The Turning Tide is a sweeping saga of secrets, love and consequences, set against a dramatic backdrop of wartime Australia. When Mike Whalen revisits his former commando training grounds at rugged, beautiful Wilsons Promontory, forty years after fighting in Timor, he's shocked to meet Lena, the granddaughter of his glamorous old friends Helen and Johnny.
When Johnny died in the Pacific War he left behind a burden of buried secrets, and as Mike is reluctantly drawn back into the life of Lena's family he finds himself overwhelmed by the past: from growing up in melting-pot Broome to tragic guerilla missions in Timor, desire in post-war Hiroshima and betrayal in the jazzy fifties.
Before Mike can turn the bitter tides of memory and have any hope of happiness, he must rebuild his bonds with wartime mates, face his long-held guilt and finally confront Helen – and himself – with the truth. From Broome to the Prom via war in the Pacific, this is a powerful novel of adventure, betrayal and passion.
Any book is made up of a thousand strands of memory, reading and imagination. This one in particular is based on so much true experience I'd like to describe its inspirations in full.
In 1993 I happened to read Peter Pinney's superb Signaller Johnston's Secret War, three novels drawn from his illicitly-written diaries of his experiences in Papua New Guinea and Bougainville. Although I had little interest in war topics at the time, the first novel, The Barbarians, vividly remained with me. (See Pinney's portrait above.)
I was horrified at the acquiescence of successive Australian governments to Indonesia's 1975 invasion of East Timor, but only learnt of that country's amazing support of Australia during the Pacific War when writing Redbill in 2001. During the occupation from 1975 to 1999 more than one hundred thousand Timorese were killed or starved to death. That such a thing could happen to people to whom we owe so much is a breathtaking injustice. (That wealthy Australia is still trying to steal impoverished East Timor's natural resources is a continuing source of shame.)
Redbill also introduced me to the story of talented Yasukichi Murakami from Broome's early days. Murakami's son Joseph kindly sent me his own accomplished translation of Letters from the End of the World by Toyofumi Ogura, an intimate and haunting account of the Hiroshima bombing.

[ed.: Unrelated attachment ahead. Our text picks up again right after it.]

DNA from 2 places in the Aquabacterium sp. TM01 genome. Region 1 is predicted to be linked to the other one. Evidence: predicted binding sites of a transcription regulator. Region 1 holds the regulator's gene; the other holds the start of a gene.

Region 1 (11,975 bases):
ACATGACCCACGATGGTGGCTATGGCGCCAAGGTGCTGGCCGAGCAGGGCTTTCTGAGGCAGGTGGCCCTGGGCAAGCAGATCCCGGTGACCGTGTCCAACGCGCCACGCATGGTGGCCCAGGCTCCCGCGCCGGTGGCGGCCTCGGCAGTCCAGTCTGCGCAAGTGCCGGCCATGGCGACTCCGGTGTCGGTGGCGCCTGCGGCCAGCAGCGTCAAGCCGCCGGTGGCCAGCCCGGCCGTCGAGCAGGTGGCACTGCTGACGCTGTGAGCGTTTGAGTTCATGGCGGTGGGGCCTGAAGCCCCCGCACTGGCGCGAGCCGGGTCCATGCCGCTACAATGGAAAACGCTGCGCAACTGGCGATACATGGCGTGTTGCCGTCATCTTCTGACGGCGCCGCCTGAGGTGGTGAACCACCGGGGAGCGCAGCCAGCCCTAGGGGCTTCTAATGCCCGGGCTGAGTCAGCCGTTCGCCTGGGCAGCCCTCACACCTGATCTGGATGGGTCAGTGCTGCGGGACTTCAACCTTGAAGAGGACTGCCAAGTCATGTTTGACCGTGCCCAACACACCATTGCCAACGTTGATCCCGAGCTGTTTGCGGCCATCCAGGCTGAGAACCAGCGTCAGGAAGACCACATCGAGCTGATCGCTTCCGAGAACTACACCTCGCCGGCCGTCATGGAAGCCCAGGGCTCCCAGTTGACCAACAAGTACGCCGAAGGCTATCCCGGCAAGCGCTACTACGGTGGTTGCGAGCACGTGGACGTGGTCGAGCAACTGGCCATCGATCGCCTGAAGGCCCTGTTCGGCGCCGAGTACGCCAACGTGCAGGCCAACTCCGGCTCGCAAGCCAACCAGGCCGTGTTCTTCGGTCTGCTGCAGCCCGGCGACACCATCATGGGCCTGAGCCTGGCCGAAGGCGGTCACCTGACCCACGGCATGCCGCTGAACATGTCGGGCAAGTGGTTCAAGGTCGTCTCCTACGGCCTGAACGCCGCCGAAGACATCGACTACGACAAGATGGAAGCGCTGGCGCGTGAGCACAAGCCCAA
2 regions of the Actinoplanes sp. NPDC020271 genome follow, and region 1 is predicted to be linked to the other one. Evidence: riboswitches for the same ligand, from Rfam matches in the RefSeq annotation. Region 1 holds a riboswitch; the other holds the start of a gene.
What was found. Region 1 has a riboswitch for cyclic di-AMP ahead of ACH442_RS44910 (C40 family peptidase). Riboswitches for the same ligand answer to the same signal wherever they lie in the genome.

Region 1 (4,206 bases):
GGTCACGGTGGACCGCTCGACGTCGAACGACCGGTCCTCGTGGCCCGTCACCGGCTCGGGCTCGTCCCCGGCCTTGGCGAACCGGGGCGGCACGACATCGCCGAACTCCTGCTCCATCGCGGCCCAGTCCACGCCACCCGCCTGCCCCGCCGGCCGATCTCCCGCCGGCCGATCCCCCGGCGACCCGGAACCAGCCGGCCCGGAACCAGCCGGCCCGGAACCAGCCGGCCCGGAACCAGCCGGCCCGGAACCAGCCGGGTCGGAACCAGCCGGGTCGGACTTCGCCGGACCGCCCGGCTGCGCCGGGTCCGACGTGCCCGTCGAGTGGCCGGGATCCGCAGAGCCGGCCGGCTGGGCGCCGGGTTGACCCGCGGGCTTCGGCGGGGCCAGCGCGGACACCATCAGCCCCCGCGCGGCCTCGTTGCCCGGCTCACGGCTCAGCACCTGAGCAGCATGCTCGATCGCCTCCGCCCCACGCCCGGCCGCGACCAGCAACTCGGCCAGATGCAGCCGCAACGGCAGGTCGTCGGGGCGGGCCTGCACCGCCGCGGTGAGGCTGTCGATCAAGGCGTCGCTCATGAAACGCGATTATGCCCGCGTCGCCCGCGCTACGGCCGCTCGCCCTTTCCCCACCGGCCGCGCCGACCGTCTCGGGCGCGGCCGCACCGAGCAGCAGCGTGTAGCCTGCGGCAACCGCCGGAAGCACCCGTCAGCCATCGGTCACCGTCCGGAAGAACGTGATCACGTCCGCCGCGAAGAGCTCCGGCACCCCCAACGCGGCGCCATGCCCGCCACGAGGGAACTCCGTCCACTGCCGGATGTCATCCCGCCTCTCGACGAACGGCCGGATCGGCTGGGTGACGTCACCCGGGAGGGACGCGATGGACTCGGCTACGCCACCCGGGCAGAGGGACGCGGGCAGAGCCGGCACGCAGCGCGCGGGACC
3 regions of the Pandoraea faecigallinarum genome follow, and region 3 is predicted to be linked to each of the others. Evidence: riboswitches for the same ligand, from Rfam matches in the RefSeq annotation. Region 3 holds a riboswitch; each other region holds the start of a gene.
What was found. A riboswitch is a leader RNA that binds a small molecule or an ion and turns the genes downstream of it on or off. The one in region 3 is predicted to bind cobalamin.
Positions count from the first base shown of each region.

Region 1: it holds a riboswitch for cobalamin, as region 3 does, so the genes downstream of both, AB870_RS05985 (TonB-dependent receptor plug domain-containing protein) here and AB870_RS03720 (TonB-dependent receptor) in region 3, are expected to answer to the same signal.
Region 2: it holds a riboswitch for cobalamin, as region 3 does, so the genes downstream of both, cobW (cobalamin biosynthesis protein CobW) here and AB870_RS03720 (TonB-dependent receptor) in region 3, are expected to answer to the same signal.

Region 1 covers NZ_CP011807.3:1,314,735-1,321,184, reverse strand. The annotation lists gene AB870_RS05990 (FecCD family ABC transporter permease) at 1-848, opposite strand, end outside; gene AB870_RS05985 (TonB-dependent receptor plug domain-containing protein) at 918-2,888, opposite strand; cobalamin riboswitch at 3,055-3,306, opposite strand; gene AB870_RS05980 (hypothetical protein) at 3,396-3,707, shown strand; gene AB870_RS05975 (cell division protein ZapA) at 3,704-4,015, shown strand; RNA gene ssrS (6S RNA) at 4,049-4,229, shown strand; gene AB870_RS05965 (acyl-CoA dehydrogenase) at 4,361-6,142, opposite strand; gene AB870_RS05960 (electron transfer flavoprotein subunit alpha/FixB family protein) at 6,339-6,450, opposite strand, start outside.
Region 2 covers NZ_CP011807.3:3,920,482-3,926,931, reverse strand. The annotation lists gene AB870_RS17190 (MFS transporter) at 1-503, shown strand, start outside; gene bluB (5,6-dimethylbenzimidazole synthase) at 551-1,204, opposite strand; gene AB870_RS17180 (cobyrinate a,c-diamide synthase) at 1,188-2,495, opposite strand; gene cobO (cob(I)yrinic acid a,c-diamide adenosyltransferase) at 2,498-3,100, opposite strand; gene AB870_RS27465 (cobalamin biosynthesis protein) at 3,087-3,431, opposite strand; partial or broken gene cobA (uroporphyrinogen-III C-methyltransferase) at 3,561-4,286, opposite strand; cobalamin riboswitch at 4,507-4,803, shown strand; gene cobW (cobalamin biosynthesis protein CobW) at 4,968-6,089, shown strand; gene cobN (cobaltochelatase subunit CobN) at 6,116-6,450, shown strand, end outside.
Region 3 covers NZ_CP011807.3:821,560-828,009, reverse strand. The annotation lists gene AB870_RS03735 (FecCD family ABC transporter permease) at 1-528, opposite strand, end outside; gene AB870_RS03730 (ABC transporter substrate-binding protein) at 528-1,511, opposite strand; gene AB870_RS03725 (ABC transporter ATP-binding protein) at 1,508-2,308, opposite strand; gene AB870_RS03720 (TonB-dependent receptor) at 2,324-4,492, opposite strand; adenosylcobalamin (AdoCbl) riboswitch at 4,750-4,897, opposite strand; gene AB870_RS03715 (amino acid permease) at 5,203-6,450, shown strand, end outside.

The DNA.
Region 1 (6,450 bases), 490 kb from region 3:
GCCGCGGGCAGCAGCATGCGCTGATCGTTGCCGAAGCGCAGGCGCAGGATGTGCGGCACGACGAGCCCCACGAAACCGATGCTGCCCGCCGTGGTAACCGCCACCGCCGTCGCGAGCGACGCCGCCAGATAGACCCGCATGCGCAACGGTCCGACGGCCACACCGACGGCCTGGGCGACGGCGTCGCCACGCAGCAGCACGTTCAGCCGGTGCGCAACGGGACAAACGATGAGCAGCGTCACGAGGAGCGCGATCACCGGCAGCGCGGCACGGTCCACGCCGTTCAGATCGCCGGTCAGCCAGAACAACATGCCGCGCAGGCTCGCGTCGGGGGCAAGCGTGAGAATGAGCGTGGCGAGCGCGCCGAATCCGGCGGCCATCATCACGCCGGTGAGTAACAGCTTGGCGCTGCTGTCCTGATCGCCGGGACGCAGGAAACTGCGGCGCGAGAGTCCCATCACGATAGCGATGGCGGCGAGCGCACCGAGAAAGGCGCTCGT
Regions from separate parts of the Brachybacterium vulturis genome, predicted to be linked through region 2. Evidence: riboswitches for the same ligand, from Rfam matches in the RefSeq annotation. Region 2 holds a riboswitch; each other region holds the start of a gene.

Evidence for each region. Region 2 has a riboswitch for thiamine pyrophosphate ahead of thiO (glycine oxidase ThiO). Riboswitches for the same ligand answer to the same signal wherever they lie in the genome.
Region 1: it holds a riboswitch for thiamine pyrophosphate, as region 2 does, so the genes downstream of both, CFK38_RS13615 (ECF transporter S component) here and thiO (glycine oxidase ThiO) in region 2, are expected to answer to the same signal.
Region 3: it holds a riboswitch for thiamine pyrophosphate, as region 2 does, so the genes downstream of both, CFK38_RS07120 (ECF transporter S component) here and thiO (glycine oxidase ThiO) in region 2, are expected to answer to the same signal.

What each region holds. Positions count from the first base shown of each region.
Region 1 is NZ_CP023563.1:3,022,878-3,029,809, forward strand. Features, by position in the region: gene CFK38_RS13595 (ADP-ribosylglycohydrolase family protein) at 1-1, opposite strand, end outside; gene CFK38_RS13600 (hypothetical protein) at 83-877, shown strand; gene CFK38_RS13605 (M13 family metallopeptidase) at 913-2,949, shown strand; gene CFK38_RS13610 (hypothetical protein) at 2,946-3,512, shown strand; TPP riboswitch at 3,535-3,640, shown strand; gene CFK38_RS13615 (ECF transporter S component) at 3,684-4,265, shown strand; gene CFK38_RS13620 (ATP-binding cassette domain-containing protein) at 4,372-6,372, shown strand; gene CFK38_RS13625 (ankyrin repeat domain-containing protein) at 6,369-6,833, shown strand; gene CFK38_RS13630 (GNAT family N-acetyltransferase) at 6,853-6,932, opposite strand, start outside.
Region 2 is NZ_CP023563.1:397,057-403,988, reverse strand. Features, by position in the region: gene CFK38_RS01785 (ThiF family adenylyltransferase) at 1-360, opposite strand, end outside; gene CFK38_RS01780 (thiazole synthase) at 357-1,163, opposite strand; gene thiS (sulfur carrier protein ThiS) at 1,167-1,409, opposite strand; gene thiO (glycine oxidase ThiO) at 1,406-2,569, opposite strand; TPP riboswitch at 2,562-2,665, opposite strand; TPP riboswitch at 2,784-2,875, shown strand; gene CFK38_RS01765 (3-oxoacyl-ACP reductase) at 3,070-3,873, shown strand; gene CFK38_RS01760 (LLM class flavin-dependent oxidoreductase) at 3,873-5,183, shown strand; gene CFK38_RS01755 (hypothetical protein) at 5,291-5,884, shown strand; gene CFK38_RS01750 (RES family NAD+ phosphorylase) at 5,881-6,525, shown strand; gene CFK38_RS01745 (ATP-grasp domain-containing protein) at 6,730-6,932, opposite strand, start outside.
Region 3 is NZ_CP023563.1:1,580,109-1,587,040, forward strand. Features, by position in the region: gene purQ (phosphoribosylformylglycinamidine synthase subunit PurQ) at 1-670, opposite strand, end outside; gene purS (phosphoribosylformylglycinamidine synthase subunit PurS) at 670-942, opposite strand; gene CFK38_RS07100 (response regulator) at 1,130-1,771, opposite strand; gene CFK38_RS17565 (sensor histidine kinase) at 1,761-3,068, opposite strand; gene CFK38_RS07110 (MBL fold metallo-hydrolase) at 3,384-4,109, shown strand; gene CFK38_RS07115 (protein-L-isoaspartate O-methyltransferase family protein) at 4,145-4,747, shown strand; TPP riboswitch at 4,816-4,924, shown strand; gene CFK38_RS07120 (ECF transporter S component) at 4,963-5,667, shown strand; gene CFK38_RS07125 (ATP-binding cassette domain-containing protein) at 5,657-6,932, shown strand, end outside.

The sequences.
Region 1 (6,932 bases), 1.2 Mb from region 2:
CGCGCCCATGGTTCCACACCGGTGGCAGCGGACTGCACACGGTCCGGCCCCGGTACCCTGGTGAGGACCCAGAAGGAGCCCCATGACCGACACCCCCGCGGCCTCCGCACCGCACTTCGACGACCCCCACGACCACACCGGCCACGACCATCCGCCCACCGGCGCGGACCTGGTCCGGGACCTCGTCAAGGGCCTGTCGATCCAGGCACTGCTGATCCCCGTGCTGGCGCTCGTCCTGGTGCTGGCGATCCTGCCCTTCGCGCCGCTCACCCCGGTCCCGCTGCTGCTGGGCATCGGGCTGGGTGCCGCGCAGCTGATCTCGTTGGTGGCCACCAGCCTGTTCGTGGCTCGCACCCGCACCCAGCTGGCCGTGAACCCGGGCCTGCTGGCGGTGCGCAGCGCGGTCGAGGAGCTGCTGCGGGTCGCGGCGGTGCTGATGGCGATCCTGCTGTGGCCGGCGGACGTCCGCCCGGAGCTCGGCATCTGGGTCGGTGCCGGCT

Anyone familiar with the history of the Services Reconaissance Department, Z Special Unit and the Lugger Maintenance Section (thank you again, Redbill), will of course recognise 'Alfy' as Captain James Ellwood, whose report in the National Archives of his experiences during the Lagarto mission are both touching and perceptive. 'Dosh' of Operation Cobra is Captain John Cashman.
I visited Wilson's Prom briefly in 1991 but was most struck by its beauty in January 2009 when sailing on the schooner Enterprize. After a long hot night we woke in the cool morning to see the beach at Little Oberon magically lit up by the sun through a low mist. A few months later I started visiting the area and now live in a town in the green hills of South Gippsland.
I wanted to write something about this region and when I saw the Commando memorial at Tidal River and realised that some of the men who trained there were those who'd gone to East Timor, the structure of the story started to come together.
Looking back I see I planned to put a couple of epigraphs in the book that didn't happen. They relate to Mike's situation and the emotional body of the story. One is from 2011, an episode of Brenda Blethyn's Vera. Paraphrased it was: Solitude is not for the faint-hearted.
The other is a distillation of something I once read: Grief is love that's lost its home.